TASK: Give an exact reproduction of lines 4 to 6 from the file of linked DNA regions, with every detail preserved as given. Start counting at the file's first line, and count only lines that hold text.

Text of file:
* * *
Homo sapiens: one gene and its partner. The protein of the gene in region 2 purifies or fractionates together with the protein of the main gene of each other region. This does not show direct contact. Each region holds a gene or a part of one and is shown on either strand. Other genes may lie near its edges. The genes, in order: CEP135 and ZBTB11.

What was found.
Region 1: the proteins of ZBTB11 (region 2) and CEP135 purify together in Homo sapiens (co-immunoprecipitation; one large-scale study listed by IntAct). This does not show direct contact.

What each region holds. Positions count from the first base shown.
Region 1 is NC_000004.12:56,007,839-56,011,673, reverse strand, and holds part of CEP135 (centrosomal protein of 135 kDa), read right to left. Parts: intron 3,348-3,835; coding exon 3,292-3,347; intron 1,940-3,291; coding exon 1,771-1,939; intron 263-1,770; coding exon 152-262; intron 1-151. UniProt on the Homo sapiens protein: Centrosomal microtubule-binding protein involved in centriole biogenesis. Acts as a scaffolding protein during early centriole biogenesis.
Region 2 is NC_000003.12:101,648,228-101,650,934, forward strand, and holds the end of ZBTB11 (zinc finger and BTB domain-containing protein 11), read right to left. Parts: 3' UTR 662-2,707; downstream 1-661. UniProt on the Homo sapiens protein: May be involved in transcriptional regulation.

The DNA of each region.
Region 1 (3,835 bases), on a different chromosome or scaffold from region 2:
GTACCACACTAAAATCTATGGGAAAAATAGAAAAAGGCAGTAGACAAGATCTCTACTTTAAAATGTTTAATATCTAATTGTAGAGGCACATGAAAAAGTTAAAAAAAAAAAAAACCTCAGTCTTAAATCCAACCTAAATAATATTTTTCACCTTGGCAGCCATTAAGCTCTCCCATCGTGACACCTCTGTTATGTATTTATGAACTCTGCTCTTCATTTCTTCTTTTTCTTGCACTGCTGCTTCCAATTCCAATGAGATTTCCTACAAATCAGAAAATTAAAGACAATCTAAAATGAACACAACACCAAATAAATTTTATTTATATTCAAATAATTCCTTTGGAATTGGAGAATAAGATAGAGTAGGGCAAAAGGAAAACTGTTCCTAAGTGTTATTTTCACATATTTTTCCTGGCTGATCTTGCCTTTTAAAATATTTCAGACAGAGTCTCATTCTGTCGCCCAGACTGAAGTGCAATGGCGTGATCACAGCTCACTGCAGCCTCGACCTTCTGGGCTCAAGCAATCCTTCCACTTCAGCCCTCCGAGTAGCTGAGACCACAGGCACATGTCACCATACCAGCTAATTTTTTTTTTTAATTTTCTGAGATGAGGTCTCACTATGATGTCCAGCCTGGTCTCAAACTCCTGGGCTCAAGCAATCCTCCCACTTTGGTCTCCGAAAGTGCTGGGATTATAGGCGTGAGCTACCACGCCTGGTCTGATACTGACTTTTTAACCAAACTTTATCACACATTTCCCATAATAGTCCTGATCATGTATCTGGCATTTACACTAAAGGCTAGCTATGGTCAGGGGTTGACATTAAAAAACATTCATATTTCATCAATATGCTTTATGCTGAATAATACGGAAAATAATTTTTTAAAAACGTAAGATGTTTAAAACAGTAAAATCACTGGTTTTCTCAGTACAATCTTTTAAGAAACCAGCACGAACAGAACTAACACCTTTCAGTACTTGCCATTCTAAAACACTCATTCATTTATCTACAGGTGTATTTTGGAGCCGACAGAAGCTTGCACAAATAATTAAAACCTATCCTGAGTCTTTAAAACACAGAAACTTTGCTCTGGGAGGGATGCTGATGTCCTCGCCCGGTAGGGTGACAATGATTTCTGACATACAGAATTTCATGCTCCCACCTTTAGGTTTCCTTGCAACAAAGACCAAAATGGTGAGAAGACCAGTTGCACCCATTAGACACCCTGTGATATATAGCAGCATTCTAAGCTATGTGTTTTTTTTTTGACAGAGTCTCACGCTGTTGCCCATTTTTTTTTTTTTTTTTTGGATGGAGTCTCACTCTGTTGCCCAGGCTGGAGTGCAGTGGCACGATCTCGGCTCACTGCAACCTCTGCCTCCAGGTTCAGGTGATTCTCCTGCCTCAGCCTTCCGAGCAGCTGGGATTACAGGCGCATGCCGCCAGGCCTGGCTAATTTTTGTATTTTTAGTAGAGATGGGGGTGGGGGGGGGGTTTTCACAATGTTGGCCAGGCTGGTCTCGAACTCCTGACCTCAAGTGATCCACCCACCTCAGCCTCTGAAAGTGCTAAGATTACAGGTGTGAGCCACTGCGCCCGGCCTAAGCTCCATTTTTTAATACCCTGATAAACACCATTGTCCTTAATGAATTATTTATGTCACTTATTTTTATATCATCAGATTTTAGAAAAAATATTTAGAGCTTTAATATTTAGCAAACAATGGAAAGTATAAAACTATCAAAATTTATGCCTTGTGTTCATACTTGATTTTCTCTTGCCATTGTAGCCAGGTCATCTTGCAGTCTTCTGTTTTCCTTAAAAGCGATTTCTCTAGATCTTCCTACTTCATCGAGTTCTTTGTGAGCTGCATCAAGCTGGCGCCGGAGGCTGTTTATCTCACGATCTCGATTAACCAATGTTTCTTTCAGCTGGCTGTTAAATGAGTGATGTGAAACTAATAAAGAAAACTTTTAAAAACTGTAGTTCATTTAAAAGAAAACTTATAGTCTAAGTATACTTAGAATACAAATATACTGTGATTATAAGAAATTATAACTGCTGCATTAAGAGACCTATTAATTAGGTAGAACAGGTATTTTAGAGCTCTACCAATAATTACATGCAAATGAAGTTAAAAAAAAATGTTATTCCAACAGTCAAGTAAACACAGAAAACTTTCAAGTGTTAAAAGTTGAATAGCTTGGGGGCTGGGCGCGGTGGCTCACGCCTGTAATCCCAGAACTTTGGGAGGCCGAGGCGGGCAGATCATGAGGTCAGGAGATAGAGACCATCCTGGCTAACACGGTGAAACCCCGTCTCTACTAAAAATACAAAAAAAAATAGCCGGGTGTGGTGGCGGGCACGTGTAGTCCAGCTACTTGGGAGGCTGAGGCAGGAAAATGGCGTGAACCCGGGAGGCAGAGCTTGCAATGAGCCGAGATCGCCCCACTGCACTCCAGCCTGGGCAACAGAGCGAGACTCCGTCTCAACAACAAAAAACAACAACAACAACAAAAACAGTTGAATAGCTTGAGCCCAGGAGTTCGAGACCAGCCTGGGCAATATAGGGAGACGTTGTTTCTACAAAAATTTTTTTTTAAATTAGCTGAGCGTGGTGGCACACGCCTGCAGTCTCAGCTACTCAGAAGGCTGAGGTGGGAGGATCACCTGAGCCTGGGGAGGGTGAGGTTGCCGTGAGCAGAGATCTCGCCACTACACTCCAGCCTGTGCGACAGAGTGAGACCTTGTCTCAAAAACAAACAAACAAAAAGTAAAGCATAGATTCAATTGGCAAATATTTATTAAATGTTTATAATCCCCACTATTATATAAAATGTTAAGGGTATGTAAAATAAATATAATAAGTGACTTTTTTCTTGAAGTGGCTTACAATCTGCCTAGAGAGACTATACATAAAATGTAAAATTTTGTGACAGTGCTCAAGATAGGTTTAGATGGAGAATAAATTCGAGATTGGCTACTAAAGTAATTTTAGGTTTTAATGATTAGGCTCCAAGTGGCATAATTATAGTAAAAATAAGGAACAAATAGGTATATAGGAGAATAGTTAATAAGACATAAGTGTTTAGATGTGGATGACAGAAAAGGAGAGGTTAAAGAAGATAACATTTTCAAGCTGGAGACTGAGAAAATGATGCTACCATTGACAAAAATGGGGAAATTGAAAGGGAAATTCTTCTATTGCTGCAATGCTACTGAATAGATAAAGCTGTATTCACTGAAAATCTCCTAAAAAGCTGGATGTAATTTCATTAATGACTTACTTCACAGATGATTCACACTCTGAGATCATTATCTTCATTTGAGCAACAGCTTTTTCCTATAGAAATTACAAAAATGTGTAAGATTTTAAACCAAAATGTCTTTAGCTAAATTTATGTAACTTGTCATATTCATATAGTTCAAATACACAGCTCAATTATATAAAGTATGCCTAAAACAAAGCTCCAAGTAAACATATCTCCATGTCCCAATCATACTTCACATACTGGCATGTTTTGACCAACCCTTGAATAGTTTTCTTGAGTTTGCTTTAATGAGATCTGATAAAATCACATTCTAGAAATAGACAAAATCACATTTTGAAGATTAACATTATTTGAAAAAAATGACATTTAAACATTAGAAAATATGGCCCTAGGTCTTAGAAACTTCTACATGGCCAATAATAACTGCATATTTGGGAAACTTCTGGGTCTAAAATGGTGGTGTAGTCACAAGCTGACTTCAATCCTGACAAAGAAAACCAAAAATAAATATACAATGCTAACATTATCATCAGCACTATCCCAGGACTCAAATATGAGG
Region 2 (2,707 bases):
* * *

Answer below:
What each region holds. Positions count from the first base shown.
Region 1 is NC_000004.12:56,007,839-56,011,673, reverse strand, and holds part of CEP135 (centrosomal protein of 135 kDa), read right to left. Parts: intron 3,348-3,835; coding exon 3,292-3,347; intron 1,940-3,291; coding exon 1,771-1,939; intron 263-1,770; coding exon 152-262; intron 1-151. UniProt on the Homo sapiens protein: Centrosomal microtubule-binding protein involved in centriole biogenesis. Acts as a scaffolding protein during early centriole biogenesis.
Region 2 is NC_000003.12:101,648,228-101,650,934, forward strand, and holds the end of ZBTB11 (zinc finger and BTB domain-containing protein 11), read right to left. Parts: 3' UTR 662-2,707; downstream 1-661. UniProt on the Homo sapiens protein: May be involved in transcriptional regulation.